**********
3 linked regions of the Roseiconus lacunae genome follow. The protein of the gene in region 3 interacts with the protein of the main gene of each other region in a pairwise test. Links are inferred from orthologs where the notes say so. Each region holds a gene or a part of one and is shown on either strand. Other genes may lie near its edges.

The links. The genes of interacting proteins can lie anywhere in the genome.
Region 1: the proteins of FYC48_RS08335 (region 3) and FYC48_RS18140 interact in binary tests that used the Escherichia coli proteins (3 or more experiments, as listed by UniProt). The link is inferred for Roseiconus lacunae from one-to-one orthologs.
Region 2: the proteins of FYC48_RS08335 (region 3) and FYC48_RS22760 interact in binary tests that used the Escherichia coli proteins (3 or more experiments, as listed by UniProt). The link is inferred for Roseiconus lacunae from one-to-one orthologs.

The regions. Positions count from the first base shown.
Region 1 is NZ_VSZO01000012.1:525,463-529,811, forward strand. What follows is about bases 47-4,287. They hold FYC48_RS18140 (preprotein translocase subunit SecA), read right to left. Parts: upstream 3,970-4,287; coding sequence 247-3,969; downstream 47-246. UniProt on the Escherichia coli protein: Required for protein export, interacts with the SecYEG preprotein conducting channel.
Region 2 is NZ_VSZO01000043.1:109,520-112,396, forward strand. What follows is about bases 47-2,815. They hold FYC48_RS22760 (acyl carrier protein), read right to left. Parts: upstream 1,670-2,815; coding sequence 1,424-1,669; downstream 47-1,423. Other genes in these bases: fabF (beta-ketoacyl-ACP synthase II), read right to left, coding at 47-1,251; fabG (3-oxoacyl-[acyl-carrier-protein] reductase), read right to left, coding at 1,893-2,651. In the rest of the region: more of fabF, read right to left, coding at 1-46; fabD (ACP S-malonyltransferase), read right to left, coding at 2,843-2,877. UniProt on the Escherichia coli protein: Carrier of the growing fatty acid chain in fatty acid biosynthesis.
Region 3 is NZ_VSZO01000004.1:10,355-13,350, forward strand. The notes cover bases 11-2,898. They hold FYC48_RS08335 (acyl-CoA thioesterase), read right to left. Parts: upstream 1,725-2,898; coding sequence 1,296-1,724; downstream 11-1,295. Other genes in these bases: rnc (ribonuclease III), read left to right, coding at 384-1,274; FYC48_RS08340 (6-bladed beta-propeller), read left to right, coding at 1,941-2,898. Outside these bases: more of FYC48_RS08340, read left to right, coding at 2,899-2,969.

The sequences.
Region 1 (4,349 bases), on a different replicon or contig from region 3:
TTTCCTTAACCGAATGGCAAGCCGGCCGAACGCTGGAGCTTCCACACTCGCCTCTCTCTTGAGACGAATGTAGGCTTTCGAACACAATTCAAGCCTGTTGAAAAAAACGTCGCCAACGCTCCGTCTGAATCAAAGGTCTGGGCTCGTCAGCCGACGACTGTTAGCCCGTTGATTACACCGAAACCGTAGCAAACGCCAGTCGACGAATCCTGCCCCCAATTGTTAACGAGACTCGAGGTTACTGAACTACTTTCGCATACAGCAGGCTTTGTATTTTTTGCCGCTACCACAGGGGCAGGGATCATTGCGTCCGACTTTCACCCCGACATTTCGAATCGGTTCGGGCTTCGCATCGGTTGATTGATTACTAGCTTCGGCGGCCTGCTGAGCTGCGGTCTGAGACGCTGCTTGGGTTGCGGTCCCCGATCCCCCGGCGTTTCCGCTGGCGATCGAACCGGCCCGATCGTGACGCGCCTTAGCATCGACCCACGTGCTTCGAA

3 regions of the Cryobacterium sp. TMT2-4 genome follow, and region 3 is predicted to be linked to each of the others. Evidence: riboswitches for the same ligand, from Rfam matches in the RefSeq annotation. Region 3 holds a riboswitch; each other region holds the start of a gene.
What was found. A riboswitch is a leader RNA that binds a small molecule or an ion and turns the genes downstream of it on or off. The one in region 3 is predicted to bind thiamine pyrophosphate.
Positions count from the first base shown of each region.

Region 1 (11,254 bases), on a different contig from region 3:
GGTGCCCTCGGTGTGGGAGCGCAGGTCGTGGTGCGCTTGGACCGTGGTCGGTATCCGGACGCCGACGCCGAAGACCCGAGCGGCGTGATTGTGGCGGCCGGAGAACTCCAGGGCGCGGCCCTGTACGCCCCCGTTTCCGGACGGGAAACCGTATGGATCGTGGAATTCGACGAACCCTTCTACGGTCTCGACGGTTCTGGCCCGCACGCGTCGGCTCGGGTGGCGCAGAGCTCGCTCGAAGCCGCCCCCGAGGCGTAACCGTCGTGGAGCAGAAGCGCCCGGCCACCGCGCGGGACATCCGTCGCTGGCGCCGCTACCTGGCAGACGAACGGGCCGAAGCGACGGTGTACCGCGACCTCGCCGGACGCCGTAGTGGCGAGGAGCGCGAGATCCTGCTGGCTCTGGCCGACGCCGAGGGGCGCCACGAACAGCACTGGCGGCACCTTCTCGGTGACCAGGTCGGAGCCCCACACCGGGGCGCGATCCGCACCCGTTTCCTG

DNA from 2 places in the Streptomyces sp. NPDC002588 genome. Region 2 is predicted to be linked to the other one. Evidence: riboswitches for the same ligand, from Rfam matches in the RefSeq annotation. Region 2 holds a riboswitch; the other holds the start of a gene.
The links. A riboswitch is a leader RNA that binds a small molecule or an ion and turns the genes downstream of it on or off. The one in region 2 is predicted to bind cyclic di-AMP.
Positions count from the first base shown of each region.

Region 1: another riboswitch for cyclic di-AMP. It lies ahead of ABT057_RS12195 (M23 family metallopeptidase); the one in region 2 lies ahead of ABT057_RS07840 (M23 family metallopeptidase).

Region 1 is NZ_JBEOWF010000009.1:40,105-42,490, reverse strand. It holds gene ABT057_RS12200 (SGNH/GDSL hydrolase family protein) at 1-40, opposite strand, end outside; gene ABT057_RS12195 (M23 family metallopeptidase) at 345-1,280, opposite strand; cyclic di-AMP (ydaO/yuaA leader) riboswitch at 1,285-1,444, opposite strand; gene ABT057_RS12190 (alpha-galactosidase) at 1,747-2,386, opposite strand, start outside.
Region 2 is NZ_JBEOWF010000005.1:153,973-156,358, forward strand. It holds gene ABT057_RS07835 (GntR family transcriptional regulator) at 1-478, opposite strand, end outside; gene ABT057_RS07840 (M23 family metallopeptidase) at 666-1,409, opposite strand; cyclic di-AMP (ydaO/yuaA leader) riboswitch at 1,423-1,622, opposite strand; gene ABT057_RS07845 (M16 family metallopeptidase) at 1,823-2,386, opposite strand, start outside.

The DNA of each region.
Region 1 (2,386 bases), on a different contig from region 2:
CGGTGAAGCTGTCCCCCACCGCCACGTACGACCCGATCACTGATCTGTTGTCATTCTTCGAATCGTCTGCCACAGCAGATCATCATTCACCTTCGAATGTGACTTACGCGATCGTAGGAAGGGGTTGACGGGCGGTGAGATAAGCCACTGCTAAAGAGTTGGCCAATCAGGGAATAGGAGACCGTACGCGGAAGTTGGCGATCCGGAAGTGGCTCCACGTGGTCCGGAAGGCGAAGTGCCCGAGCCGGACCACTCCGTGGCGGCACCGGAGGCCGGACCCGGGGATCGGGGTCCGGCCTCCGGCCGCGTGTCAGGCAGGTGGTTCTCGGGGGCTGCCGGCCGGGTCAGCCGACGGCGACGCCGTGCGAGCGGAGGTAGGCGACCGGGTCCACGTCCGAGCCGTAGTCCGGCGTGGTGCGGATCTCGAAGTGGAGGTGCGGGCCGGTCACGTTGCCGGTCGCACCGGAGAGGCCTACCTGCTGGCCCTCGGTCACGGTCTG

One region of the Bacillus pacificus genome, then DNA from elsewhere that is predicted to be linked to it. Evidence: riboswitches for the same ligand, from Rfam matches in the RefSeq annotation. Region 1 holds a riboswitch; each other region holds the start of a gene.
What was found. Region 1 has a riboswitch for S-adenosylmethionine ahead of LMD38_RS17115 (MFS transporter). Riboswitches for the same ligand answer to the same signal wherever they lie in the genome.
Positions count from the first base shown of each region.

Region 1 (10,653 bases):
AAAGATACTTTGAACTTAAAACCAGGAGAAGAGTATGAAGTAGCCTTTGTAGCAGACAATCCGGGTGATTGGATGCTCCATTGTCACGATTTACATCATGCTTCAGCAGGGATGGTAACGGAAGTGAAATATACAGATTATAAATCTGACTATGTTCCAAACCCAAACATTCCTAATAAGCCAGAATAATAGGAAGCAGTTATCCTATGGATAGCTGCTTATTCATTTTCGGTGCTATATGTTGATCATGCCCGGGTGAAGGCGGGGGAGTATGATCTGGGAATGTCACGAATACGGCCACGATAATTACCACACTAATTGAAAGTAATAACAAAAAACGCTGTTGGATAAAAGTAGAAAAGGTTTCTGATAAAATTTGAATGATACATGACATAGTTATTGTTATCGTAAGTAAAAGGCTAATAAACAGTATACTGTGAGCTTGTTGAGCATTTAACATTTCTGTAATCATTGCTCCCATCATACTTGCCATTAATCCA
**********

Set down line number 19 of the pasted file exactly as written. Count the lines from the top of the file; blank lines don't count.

Positions count from the first base shown of each region.